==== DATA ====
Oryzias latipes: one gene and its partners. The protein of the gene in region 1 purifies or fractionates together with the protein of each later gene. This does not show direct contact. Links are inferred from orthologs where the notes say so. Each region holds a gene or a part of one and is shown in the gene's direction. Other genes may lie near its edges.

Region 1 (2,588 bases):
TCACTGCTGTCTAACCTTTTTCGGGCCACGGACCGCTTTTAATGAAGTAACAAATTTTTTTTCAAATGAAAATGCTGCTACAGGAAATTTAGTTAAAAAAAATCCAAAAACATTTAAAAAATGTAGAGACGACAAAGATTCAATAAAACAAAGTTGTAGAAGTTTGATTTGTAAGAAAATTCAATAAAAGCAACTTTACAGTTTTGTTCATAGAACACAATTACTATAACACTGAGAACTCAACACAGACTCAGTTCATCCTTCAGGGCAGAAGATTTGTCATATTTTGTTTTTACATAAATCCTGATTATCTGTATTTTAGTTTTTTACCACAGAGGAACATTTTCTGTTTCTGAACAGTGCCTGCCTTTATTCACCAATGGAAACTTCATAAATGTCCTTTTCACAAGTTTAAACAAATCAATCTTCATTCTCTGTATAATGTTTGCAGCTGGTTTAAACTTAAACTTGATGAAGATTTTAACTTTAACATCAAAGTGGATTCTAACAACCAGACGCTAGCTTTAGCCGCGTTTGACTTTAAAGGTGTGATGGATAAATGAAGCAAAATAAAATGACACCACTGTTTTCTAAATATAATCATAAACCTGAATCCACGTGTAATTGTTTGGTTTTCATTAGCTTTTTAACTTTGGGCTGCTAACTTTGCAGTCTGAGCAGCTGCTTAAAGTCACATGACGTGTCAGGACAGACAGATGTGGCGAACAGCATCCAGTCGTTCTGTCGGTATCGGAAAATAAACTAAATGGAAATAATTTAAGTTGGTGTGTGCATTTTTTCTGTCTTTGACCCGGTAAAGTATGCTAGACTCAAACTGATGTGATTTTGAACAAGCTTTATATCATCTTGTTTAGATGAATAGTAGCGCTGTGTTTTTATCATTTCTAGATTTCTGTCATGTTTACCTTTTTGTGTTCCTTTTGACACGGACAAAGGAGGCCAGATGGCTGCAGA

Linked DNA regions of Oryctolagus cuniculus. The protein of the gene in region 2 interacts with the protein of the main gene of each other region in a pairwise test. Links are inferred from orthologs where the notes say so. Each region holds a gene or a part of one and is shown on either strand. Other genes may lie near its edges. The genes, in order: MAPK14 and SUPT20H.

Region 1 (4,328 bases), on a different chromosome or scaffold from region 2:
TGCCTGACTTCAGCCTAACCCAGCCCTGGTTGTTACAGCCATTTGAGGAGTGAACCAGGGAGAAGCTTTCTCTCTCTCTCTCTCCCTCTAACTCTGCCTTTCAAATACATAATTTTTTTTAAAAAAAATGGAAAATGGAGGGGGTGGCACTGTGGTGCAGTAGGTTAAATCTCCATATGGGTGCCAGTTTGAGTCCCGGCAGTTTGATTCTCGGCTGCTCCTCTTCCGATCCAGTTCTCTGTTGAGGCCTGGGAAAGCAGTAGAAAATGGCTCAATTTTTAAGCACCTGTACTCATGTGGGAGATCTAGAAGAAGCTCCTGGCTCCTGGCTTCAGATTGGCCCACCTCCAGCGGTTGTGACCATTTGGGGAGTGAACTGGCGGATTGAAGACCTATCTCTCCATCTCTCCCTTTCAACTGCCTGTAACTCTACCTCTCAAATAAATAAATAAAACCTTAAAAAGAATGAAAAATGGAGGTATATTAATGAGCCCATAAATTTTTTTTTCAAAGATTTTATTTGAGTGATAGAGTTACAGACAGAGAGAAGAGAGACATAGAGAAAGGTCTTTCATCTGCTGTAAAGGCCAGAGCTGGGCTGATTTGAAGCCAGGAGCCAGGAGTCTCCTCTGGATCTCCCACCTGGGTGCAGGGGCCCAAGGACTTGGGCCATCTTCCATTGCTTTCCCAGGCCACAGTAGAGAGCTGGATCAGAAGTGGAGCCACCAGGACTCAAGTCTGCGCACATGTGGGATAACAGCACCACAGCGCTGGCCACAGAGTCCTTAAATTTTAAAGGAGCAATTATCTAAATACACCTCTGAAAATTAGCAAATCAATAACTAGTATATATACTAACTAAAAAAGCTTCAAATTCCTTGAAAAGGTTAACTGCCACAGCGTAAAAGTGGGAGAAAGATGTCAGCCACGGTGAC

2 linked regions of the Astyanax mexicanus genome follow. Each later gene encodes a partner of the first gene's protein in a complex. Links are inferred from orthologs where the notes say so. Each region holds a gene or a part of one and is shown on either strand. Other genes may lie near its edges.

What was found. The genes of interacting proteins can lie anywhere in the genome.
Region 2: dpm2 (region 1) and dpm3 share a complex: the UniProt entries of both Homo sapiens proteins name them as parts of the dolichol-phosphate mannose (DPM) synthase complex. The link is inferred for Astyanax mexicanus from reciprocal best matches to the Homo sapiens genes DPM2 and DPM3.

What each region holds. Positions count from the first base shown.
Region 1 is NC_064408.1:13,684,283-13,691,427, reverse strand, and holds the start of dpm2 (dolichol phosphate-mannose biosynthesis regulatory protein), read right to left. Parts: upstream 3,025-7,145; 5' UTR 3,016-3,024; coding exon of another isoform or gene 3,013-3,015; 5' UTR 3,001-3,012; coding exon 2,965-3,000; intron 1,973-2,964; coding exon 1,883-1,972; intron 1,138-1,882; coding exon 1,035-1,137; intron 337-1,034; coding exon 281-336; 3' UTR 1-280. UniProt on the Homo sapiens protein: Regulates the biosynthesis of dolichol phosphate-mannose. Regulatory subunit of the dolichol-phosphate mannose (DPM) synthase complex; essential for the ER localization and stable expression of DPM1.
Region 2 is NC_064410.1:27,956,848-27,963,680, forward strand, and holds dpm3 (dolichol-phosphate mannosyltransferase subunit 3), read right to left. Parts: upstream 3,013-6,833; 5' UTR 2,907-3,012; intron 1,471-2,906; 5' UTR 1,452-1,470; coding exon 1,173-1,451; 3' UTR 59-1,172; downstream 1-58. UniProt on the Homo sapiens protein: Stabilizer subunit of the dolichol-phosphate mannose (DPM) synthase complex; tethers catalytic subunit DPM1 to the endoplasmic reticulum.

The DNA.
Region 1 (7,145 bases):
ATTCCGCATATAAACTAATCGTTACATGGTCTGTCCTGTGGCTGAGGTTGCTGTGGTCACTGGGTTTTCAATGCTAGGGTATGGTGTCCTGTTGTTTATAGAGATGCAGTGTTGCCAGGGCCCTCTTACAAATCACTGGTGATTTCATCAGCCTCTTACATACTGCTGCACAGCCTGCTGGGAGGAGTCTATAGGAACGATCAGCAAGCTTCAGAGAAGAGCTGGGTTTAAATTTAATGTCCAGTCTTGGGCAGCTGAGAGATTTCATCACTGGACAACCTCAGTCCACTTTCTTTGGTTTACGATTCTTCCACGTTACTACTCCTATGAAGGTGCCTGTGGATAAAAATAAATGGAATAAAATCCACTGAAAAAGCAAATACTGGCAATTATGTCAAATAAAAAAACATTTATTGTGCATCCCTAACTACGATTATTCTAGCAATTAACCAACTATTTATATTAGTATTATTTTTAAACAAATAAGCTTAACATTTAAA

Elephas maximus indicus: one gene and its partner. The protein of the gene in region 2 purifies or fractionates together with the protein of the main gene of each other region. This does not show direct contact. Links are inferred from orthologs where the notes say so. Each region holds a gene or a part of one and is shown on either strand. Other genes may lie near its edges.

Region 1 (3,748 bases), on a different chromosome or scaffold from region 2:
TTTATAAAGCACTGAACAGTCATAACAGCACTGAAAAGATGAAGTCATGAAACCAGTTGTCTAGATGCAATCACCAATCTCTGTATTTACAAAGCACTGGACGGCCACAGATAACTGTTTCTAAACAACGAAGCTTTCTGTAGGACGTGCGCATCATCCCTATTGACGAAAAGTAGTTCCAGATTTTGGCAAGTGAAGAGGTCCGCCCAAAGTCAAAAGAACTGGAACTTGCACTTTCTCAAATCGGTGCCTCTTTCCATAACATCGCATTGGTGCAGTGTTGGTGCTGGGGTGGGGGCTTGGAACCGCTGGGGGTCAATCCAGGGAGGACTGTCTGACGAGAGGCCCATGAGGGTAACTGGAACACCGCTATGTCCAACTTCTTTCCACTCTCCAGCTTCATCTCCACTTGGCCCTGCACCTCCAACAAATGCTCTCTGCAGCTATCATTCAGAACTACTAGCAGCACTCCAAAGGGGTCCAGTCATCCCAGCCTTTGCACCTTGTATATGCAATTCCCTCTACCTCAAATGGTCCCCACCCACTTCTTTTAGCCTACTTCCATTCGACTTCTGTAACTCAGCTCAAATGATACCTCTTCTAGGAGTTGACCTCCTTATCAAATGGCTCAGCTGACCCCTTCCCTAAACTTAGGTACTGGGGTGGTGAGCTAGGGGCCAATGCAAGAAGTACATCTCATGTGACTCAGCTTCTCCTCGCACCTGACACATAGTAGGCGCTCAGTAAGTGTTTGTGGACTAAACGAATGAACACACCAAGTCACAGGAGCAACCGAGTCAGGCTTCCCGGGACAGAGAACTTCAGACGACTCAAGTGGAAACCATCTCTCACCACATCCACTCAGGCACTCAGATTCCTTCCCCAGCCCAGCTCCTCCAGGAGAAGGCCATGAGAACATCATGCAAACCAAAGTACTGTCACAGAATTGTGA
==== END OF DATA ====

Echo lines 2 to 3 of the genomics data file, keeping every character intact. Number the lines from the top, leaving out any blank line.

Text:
Region 1 (2,588 bases):
TCACTGCTGTCTAACCTTTTTCGGGCCACGGACCGCTTTTAATGAAGTAACAAATTTTTTTTCAAATGAAAATGCTGCTACAGGAAATTTAGTTAAAAAAAATCCAAAAACATTTAAAAAATGTAGAGACGACAAAGATTCAATAAAACAAAGTTGTAGAAGTTTGATTTGTAAGAAAATTCAATAAAAGCAACTTTACAGTTTTGTTCATAGAACACAATTACTATAACACTGAGAACTCAACACAGACTCAGTTCATCCTTCAGGGCAGAAGATTTGTCATATTTTGTTTTTACATAAATCCTGATTATCTGTATTTTAGTTTTTTACCACAGAGGAACATTTTCTGTTTCTGAACAGTGCCTGCCTTTATTCACCAATGGAAACTTCATAAATGTCCTTTTCACAAGTTTAAACAAATCAATCTTCATTCTCTGTATAATGTTTGCAGCTGGTTTAAACTTAAACTTGATGAAGATTTTAACTTTAACATCAAAGTGGATTCTAACAACCAGACGCTAGCTTTAGCCGCGTTTGACTTTAAAGGTGTGATGGATAAATGAAGCAAAATAAAATGACACCACTGTTTTCTAAATATAATCATAAACCTGAATCCACGTGTAATTGTTTGGTTTTCATTAGCTTTTTAACTTTGGGCTGCTAACTTTGCAGTCTGAGCAGCTGCTTAAAGTCACATGACGTGTCAGGACAGACAGATGTGGCGAACAGCATCCAGTCGTTCTGTCGGTATCGGAAAATAAACTAAATGGAAATAATTTAAGTTGGTGTGTGCATTTTTTCTGTCTTTGACCCGGTAAAGTATGCTAGACTCAAACTGATGTGATTTTGAACAAGCTTTATATCATCTTGTTTAGATGAATAGTAGCGCTGTGTTTTTATCATTTCTAGATTTCTGTCATGTTTACCTTTTTGTGTTCCTTTTGACACGGACAAAGGAGGCCAGATGGCTGCAGA